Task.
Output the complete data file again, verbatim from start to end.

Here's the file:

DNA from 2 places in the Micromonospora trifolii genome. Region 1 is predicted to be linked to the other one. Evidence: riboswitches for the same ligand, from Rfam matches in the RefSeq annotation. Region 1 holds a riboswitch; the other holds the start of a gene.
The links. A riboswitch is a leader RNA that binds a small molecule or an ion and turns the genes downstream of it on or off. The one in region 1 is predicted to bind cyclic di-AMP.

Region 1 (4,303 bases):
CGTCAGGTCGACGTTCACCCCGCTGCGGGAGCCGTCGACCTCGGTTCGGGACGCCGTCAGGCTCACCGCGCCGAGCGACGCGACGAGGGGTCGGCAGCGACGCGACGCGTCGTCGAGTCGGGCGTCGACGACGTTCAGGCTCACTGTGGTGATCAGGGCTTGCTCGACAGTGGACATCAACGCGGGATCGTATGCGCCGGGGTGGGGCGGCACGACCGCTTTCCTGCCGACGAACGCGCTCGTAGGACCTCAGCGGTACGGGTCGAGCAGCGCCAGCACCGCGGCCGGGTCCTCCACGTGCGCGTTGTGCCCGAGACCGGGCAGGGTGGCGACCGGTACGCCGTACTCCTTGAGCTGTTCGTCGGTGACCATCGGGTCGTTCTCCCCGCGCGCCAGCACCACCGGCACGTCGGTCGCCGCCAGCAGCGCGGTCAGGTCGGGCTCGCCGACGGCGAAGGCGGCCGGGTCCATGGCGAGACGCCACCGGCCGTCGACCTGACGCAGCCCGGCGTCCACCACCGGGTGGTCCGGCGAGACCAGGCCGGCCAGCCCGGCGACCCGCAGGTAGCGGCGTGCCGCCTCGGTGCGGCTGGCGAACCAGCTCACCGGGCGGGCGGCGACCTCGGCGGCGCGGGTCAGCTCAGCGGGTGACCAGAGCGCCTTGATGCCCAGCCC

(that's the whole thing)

DNA from 2 places in the Micromonospora trifolii genome. Region 1 is predicted to be linked to the other one. Evidence: riboswitches for the same ligand, from Rfam matches in the RefSeq annotation. Region 1 holds a riboswitch; the other holds the start of a gene.
The links. A riboswitch is a leader RNA that binds a small molecule or an ion and turns the genes downstream of it on or off. The one in region 1 is predicted to bind cyclic di-AMP.

Region 1 (4,303 bases):
CGTCAGGTCGACGTTCACCCCGCTGCGGGAGCCGTCGACCTCGGTTCGGGACGCCGTCAGGCTCACCGCGCCGAGCGACGCGACGAGGGGTCGGCAGCGACGCGACGCGTCGTCGAGTCGGGCGTCGACGACGTTCAGGCTCACTGTGGTGATCAGGGCTTGCTCGACAGTGGACATCAACGCGGGATCGTATGCGCCGGGGTGGGGCGGCACGACCGCTTTCCTGCCGACGAACGCGCTCGTAGGACCTCAGCGGTACGGGTCGAGCAGCGCCAGCACCGCGGCCGGGTCCTCCACGTGCGCGTTGTGCCCGAGACCGGGCAGGGTGGCGACCGGTACGCCGTACTCCTTGAGCTGTTCGTCGGTGACCATCGGGTCGTTCTCCCCGCGCGCCAGCACCACCGGCACGTCGGTCGCCGCCAGCAGCGCGGTCAGGTCGGGCTCGCCGACGGCGAAGGCGGCCGGGTCCATGGCGAGACGCCACCGGCCGTCGACCTGACGCAGCCCGGCGTCCACCACCGGGTGGTCCGGCGAGACCAGGCCGGCCAGCCCGGCGACCCGCAGGTAGCGGCGTGCCGCCTCGGTGCGGCTGGCGAACCAGCTCACCGGGCGGGCGGCGACCTCGGCGGCGCGGGTCAGCTCAGCGGGTGACCAGAGCGCCTTGATGCCCAGCCC